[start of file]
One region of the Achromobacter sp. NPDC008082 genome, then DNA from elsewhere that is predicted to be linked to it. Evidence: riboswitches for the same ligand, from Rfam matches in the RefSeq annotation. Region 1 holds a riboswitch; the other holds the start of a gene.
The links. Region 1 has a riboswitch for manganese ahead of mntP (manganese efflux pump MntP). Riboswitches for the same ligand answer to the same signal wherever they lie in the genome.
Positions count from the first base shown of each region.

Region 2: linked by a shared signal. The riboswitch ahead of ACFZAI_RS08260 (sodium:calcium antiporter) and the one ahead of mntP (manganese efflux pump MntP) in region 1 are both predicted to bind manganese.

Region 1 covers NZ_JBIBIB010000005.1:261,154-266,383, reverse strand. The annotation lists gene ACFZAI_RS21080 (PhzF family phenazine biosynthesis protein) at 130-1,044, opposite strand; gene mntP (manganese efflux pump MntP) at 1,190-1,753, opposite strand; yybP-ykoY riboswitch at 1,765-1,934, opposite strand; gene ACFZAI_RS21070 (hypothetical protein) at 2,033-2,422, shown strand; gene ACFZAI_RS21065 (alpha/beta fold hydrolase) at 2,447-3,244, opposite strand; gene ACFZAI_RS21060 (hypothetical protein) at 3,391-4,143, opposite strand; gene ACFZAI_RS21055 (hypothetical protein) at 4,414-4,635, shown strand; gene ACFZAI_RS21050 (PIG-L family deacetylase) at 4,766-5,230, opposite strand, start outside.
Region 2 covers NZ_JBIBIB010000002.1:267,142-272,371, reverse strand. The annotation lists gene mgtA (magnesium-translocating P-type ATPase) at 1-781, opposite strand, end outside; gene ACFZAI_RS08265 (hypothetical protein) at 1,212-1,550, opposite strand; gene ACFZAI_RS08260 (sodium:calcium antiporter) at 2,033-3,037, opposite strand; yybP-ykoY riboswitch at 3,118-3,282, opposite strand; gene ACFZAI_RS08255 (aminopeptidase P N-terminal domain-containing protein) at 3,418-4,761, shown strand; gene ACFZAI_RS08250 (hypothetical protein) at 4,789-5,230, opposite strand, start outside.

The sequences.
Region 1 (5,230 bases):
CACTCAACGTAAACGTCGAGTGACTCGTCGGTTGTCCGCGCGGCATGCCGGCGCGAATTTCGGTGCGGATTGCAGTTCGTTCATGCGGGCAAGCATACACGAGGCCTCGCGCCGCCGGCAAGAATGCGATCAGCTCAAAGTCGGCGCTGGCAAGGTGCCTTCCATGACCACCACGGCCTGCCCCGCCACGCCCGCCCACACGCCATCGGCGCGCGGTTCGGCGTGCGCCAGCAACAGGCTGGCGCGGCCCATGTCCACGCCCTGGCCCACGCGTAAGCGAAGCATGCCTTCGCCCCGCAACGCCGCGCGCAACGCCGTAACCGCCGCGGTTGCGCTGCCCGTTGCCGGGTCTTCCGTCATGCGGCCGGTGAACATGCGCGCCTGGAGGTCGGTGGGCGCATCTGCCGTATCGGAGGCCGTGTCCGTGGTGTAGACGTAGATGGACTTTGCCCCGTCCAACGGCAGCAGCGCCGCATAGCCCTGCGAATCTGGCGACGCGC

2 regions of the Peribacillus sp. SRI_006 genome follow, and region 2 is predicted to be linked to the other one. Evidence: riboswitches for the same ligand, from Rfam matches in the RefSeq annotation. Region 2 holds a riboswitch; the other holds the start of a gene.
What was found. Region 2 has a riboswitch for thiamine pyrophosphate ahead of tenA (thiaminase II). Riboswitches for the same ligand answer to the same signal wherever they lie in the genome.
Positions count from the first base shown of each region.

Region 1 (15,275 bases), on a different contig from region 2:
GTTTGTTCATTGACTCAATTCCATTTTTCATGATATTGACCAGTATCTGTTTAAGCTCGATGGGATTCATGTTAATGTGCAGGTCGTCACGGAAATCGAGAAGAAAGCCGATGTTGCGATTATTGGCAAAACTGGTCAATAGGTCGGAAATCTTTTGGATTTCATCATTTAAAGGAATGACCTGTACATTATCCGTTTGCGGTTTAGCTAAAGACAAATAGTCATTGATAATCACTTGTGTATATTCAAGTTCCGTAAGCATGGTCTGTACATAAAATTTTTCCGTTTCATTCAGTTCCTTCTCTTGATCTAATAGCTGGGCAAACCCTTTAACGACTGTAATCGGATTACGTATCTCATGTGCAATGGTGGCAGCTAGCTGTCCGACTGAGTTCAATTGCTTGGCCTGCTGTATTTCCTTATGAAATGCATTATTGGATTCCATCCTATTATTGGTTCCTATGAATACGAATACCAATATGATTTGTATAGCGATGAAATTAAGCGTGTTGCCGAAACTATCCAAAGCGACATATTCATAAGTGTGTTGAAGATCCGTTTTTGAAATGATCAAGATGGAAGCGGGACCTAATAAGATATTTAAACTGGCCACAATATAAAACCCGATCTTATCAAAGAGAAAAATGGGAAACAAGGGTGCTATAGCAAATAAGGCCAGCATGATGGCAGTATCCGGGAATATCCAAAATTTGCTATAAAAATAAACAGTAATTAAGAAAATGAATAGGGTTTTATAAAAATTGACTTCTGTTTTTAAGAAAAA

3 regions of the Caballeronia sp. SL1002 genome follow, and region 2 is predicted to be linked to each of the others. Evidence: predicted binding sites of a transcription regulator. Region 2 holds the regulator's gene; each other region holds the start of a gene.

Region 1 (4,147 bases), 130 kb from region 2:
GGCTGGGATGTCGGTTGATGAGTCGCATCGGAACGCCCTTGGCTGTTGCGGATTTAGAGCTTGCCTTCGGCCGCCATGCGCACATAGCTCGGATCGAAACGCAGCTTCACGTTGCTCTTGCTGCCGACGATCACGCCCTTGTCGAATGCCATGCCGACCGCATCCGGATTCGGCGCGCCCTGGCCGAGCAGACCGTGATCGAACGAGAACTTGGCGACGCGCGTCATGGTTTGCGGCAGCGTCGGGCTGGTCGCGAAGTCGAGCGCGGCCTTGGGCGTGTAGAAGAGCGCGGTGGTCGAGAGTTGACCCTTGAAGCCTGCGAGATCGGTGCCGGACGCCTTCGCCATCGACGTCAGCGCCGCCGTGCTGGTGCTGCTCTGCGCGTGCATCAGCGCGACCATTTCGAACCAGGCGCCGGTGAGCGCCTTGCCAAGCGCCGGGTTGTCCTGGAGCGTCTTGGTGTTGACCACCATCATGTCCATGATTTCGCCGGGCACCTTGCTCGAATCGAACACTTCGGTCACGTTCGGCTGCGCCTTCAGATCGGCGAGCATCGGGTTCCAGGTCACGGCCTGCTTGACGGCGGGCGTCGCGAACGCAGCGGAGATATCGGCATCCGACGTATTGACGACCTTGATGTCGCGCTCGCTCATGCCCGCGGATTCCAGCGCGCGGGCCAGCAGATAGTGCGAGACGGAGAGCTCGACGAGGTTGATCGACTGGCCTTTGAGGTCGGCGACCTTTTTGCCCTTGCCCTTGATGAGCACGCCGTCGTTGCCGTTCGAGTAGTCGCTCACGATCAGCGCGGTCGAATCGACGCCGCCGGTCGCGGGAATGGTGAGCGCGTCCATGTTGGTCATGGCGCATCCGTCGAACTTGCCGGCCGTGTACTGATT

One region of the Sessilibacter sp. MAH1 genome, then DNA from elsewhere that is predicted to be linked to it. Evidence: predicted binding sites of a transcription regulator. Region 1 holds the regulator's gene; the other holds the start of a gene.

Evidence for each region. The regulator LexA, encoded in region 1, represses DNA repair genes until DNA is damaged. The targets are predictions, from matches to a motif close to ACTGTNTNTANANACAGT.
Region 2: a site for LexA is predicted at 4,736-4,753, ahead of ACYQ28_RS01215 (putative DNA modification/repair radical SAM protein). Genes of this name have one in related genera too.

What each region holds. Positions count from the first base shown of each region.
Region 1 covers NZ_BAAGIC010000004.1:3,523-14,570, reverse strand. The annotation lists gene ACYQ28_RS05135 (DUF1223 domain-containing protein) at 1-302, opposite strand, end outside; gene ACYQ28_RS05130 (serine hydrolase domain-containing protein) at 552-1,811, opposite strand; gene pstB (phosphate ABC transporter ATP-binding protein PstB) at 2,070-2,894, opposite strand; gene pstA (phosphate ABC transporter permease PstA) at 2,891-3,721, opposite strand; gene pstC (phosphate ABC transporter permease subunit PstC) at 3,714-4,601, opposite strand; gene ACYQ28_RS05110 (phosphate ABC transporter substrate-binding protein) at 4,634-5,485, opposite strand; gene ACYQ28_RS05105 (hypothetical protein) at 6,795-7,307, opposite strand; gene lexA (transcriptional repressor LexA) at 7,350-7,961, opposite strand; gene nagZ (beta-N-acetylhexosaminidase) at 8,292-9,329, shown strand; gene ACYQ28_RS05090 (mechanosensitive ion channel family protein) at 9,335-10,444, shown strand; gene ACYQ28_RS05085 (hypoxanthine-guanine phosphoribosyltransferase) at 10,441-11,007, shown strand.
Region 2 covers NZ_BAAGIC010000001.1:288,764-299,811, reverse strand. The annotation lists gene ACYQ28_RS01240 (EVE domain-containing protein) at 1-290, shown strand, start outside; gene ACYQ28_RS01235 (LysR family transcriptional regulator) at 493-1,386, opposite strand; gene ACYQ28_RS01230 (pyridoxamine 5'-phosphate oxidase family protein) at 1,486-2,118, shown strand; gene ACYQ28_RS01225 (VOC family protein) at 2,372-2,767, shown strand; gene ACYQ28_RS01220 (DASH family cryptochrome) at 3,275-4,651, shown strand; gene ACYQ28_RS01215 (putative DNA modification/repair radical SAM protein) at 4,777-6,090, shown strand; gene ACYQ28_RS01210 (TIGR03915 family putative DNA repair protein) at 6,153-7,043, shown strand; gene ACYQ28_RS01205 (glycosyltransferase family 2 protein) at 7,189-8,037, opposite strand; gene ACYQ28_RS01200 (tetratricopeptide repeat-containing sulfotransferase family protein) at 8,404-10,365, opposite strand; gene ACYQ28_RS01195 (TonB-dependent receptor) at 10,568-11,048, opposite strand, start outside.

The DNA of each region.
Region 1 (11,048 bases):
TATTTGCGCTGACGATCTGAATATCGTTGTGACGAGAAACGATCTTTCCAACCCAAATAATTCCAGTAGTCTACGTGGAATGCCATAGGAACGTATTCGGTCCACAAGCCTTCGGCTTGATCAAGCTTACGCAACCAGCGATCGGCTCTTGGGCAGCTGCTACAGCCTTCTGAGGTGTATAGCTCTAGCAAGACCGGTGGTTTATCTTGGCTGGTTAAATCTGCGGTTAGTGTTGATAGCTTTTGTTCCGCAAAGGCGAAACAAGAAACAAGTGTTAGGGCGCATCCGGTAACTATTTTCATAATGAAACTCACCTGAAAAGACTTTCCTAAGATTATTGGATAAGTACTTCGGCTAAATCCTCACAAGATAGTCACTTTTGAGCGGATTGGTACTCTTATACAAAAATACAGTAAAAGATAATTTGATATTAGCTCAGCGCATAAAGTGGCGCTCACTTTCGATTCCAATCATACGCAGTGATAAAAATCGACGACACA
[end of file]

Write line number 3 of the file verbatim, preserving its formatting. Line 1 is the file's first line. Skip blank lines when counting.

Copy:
Positions count from the first base shown of each region.